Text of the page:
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BMC welcomes resident with Brewton ties

Med student Jakai Nolan is currently working with Brewton’s Dr. Aaron Morgan at Brewton Medical Center.

Med student Jakai Nolan is currently working with Brewton’s Dr. Aaron Morgan at Brewton Medical Center.

The Brewton Medical Center has opened its doors to welcome Jakai Nolan, a student of the Philadelphia College of Osteopathic Medicine’s Georgia campus.

Nolan, who graduated in 2005 from Stockbridge High School in Stockbridge, Ga., earned a bachelor of arts in neuroscience from Vanderbilt University and a graduate degree at Emory in public health, is working toward her final goal – becoming a neurologist.

“Right now, I am leaning toward a specialty in multiple sclerosis,” Nolan said. “The brain fascinates me; it’s a puzzle. I like to take those pieces and try to figure out what is going on, what in the body is causing the problem. It’s fascinating.”

Nolan is the daughter of Jeff Nolan, formerly of Brewton, and granddaughter of Nettie Nolan and the niece of Phyllis Carter, both of Brewton.

She is currently working with Dr. Aaron Morgan at the Brewton Medical Center as she works toward becoming a doctor.

“I was surprised at the beginning of my third year to learn that they have training at D.W. McMillan Memorial Hospital,” she said. “Since I had to fulfill a rural med rotation, I reached out to the hospital to see if they had doctors willing to take students. They put me in touch with Dr. Morgan, who said he’d love to take me.”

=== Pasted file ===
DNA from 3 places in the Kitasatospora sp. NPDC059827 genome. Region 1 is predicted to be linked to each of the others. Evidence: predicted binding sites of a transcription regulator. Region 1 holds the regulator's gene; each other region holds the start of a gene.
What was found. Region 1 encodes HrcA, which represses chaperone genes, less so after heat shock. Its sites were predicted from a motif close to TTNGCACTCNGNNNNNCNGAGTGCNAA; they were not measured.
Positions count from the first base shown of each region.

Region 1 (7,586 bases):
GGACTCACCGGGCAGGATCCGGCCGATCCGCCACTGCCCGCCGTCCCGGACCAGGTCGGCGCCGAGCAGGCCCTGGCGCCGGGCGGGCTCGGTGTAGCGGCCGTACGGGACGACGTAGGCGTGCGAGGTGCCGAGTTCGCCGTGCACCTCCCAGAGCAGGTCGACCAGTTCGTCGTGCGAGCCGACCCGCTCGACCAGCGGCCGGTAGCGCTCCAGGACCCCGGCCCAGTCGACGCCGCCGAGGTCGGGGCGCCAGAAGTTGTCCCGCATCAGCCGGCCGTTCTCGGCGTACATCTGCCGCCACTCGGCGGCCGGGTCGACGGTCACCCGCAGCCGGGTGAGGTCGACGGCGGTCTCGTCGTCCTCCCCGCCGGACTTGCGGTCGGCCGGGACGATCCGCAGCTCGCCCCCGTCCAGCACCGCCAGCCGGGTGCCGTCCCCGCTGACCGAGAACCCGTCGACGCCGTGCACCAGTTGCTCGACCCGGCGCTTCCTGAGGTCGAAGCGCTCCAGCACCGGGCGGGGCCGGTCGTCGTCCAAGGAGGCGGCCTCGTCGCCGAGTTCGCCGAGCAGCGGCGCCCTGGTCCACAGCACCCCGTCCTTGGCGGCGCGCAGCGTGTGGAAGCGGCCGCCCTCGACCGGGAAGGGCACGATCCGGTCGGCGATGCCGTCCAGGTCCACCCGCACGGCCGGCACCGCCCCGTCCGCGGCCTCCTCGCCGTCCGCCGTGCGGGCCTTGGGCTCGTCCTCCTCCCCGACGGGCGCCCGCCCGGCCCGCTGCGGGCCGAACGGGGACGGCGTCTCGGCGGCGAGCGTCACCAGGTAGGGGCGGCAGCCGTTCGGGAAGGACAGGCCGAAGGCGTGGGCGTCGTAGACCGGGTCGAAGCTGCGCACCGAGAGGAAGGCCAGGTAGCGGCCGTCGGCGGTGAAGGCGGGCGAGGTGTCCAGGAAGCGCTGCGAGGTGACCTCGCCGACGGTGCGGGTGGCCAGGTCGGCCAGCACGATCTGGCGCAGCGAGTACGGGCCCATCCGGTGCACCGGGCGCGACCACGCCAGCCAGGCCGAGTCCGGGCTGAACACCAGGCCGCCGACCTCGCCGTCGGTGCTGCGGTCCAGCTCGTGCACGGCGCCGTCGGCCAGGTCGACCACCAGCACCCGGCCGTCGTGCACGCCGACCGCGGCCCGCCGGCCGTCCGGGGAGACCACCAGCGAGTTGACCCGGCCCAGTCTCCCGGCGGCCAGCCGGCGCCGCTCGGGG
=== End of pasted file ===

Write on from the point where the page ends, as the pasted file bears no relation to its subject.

“She has been a real good student.” Morgan said of Nolan. “She’s a Vandy grad so she’s smarter than all of us here. All of the patients have said you got to keep her. They really like her, and that’s important in small towns. It’s not so much about how much you know it’s how you talk and relate to people.

“People don’t want the big words, they want to know what the big words mean,” he said. “They want you to talk to them in common language to understand what’s going on, and they want you to talk to them like you care. She’s done really well with that.”

Nolan said because of Morgan’s encouragement, she is now also considering rural medicine.

“Dr. Morgan has opened my eyes to the opportunities of practicing in a small town, and it’s definitely something I’m considering,” she said. “It’s nice because it’s family oriented.”

Morgan said he hopes to see more new physicians receive training in Brewton – and maybe make their practices here.

“Although (Nolan) is my first student, we have opened the doors to fourth year students and physician residents who are interested in not just primary care but also rural primary care medicine where the family base medicine really takes precedence,” he said. “There is a big shortage of it in America. We need to recruit these young physicians and let them come in and see what its like to be a part of a rural community and practice medicine even if it’s just for a month.

“People need doctors in small towns, and we don’t have enough of them,” he said.